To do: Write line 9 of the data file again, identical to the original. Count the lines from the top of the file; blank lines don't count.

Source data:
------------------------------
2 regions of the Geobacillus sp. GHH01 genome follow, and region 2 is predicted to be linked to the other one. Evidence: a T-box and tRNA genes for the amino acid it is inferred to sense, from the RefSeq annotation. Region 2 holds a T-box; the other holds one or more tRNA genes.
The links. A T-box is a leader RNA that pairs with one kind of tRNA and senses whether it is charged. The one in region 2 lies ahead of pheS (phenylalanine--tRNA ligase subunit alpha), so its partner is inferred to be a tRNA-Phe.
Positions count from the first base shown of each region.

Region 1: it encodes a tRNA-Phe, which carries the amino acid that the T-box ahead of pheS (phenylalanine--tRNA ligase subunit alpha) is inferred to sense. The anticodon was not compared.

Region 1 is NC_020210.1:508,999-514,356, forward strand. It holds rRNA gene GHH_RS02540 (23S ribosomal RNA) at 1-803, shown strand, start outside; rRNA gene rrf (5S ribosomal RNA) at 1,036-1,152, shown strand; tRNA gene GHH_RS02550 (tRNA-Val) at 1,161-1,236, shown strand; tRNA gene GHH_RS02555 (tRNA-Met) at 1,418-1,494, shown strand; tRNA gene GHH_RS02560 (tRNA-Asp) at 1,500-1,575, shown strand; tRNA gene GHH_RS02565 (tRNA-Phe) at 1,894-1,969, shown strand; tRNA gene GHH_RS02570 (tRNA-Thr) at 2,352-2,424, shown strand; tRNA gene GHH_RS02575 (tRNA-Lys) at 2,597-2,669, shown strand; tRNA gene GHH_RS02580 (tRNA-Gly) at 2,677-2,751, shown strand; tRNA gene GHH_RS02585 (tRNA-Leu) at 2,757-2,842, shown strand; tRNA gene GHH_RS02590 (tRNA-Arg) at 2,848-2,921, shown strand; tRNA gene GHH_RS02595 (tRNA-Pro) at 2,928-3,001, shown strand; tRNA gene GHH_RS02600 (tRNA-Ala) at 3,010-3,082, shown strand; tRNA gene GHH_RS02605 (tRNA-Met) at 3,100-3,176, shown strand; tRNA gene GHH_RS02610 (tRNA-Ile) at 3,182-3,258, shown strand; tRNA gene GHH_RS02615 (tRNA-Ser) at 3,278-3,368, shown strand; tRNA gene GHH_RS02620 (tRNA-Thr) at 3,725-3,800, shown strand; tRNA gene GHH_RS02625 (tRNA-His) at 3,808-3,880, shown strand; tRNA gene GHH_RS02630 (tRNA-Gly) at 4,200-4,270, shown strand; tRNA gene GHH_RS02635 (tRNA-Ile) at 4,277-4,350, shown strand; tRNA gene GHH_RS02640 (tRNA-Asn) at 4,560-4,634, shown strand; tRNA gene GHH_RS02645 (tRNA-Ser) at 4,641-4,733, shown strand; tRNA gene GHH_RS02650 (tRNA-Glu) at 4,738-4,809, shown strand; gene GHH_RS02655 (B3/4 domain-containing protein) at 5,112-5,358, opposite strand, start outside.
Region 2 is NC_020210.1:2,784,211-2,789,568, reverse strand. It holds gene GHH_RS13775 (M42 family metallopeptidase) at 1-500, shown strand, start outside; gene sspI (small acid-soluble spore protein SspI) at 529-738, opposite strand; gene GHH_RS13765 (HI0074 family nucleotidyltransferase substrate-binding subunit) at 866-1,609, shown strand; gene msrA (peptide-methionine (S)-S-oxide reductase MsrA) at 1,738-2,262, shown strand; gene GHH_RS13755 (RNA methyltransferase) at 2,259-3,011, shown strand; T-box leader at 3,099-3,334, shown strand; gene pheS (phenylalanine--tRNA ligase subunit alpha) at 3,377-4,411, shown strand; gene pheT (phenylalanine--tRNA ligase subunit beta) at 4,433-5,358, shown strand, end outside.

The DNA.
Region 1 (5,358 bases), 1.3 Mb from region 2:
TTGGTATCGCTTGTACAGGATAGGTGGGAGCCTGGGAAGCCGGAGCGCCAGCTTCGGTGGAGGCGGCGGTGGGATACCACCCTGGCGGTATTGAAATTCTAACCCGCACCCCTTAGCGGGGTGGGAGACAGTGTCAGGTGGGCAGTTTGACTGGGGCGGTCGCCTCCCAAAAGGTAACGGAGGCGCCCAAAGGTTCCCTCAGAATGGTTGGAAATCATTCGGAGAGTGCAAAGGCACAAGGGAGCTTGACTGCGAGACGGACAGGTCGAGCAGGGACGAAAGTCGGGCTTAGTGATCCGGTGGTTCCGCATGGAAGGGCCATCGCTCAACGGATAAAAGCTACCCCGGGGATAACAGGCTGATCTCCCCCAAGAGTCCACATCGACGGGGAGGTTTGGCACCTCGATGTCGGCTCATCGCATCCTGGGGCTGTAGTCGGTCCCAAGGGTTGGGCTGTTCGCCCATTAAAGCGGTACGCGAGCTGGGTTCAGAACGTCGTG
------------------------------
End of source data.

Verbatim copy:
TTGGTATCGCTTGTACAGGATAGGTGGGAGCCTGGGAAGCCGGAGCGCCAGCTTCGGTGGAGGCGGCGGTGGGATACCACCCTGGCGGTATTGAAATTCTAACCCGCACCCCTTAGCGGGGTGGGAGACAGTGTCAGGTGGGCAGTTTGACTGGGGCGGTCGCCTCCCAAAAGGTAACGGAGGCGCCCAAAGGTTCCCTCAGAATGGTTGGAAATCATTCGGAGAGTGCAAAGGCACAAGGGAGCTTGACTGCGAGACGGACAGGTCGAGCAGGGACGAAAGTCGGGCTTAGTGATCCGGTGGTTCCGCATGGAAGGGCCATCGCTCAACGGATAAAAGCTACCCCGGGGATAACAGGCTGATCTCCCCCAAGAGTCCACATCGACGGGGAGGTTTGGCACCTCGATGTCGGCTCATCGCATCCTGGGGCTGTAGTCGGTCCCAAGGGTTGGGCTGTTCGCCCATTAAAGCGGTACGCGAGCTGGGTTCAGAACGTCGTG